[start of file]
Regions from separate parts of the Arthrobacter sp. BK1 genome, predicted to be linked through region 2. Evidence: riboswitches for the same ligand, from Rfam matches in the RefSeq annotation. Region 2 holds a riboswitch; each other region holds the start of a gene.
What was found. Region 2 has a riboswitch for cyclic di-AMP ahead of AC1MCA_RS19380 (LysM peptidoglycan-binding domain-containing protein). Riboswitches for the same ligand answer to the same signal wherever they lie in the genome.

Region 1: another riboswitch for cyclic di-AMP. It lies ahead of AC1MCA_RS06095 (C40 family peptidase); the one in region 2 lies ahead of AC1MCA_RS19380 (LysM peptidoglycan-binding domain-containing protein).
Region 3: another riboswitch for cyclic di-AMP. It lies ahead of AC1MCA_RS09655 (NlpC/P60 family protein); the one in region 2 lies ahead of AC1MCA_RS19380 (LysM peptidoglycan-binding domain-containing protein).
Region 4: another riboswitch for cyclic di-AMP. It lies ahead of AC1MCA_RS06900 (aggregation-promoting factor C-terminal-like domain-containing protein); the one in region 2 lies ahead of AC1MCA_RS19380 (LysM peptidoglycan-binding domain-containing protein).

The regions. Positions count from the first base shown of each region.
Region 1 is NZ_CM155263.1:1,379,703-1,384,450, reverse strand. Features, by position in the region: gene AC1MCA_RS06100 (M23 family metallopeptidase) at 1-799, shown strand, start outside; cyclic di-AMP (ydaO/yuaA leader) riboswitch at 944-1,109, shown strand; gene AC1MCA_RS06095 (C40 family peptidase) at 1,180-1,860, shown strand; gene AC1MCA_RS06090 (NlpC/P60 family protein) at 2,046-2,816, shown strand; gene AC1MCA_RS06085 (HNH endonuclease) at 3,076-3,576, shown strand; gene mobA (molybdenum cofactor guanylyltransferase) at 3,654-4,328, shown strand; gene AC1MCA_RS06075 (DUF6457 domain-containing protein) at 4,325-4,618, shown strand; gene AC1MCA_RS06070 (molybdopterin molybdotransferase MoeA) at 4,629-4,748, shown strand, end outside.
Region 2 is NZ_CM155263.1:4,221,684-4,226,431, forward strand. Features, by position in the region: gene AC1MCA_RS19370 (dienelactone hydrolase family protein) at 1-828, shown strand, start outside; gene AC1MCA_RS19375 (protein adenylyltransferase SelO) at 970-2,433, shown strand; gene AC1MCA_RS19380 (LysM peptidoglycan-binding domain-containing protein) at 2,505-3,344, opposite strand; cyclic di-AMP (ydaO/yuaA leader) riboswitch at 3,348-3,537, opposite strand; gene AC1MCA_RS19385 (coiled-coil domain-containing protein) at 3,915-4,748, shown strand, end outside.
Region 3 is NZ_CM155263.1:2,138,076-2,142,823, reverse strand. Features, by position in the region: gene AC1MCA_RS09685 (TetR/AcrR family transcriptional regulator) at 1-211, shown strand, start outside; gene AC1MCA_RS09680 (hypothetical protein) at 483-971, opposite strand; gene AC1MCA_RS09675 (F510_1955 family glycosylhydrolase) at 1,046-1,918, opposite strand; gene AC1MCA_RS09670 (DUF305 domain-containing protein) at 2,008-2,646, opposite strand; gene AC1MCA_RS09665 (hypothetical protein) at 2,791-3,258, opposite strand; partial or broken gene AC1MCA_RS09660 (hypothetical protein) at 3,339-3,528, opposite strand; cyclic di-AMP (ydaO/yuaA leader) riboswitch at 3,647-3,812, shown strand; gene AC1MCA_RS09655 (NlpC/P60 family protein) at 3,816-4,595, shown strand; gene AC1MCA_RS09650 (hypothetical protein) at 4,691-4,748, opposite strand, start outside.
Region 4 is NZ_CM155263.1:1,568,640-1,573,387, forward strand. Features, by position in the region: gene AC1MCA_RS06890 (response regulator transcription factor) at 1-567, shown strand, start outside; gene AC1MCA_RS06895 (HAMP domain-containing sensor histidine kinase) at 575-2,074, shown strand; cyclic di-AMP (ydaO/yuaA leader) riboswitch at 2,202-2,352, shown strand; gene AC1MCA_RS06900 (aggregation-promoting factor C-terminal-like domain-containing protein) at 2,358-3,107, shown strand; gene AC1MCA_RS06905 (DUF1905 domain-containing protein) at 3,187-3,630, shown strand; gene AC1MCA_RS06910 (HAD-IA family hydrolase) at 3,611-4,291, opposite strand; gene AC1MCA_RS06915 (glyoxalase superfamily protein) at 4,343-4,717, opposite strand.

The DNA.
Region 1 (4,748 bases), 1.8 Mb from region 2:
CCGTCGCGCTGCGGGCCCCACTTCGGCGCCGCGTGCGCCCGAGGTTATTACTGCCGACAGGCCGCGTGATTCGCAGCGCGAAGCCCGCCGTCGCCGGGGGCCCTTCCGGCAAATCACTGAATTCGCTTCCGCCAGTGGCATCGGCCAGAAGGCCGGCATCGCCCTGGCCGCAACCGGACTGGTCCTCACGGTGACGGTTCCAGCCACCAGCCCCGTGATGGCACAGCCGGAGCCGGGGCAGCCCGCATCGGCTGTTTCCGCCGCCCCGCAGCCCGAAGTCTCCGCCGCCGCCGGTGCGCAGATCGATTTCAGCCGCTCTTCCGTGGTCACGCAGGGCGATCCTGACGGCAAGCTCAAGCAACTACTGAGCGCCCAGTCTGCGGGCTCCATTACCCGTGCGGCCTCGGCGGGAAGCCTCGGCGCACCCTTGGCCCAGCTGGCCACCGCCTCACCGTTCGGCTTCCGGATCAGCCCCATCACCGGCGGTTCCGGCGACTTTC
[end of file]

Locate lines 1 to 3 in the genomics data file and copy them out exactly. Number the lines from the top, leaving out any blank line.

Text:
Regions from separate parts of the Arthrobacter sp. BK1 genome, predicted to be linked through region 2. Evidence: riboswitches for the same ligand, from Rfam matches in the RefSeq annotation. Region 2 holds a riboswitch; each other region holds the start of a gene.
What was found. Region 2 has a riboswitch for cyclic di-AMP ahead of AC1MCA_RS19380 (LysM peptidoglycan-binding domain-containing protein). Riboswitches for the same ligand answer to the same signal wherever they lie in the genome.

Region 1: another riboswitch for cyclic di-AMP. It lies ahead of AC1MCA_RS06095 (C40 family peptidase); the one in region 2 lies ahead of AC1MCA_RS19380 (LysM peptidoglycan-binding domain-containing protein).